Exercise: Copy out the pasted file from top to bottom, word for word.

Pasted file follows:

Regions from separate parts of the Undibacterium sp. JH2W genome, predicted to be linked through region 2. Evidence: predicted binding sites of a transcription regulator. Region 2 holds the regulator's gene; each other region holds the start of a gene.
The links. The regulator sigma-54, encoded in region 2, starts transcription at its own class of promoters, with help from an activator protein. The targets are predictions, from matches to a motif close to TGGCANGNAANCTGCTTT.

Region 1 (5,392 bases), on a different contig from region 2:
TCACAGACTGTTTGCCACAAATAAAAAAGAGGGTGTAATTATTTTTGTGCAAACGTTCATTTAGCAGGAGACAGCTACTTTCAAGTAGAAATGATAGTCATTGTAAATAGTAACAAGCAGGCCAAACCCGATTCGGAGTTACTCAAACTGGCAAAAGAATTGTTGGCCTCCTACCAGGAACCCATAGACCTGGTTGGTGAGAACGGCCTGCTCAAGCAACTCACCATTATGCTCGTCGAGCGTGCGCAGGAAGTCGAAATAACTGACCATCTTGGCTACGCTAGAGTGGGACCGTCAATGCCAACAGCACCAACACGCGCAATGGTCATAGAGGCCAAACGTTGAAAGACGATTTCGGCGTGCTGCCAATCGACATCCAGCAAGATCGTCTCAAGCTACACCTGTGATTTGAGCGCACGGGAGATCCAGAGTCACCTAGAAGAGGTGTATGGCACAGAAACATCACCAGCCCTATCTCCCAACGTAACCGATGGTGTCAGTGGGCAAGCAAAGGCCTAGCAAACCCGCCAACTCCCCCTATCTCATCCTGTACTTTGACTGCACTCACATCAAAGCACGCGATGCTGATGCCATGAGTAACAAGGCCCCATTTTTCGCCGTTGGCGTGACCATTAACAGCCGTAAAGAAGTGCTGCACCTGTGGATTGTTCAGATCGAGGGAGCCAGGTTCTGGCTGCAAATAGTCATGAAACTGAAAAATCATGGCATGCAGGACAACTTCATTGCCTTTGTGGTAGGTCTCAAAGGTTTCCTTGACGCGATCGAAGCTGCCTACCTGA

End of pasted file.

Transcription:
Regions from separate parts of the Undibacterium sp. JH2W genome, predicted to be linked through region 2. Evidence: predicted binding sites of a transcription regulator. Region 2 holds the regulator's gene; each other region holds the start of a gene.
The links. The regulator sigma-54, encoded in region 2, starts transcription at its own class of promoters, with help from an activator protein. The targets are predictions, from matches to a motif close to TGGCANGNAANCTGCTTT.

Region 1 (5,392 bases), on a different contig from region 2:
TCACAGACTGTTTGCCACAAATAAAAAAGAGGGTGTAATTATTTTTGTGCAAACGTTCATTTAGCAGGAGACAGCTACTTTCAAGTAGAAATGATAGTCATTGTAAATAGTAACAAGCAGGCCAAACCCGATTCGGAGTTACTCAAACTGGCAAAAGAATTGTTGGCCTCCTACCAGGAACCCATAGACCTGGTTGGTGAGAACGGCCTGCTCAAGCAACTCACCATTATGCTCGTCGAGCGTGCGCAGGAAGTCGAAATAACTGACCATCTTGGCTACGCTAGAGTGGGACCGTCAATGCCAACAGCACCAACACGCGCAATGGTCATAGAGGCCAAACGTTGAAAGACGATTTCGGCGTGCTGCCAATCGACATCCAGCAAGATCGTCTCAAGCTACACCTGTGATTTGAGCGCACGGGAGATCCAGAGTCACCTAGAAGAGGTGTATGGCACAGAAACATCACCAGCCCTATCTCCCAACGTAACCGATGGTGTCAGTGGGCAAGCAAAGGCCTAGCAAACCCGCCAACTCCCCCTATCTCATCCTGTACTTTGACTGCACTCACATCAAAGCACGCGATGCTGATGCCATGAGTAACAAGGCCCCATTTTTCGCCGTTGGCGTGACCATTAACAGCCGTAAAGAAGTGCTGCACCTGTGGATTGTTCAGATCGAGGGAGCCAGGTTCTGGCTGCAAATAGTCATGAAACTGAAAAATCATGGCATGCAGGACAACTTCATTGCCTTTGTGGTAGGTCTCAAAGGTTTCCTTGACGCGATCGAAGCTGCCTACCTGA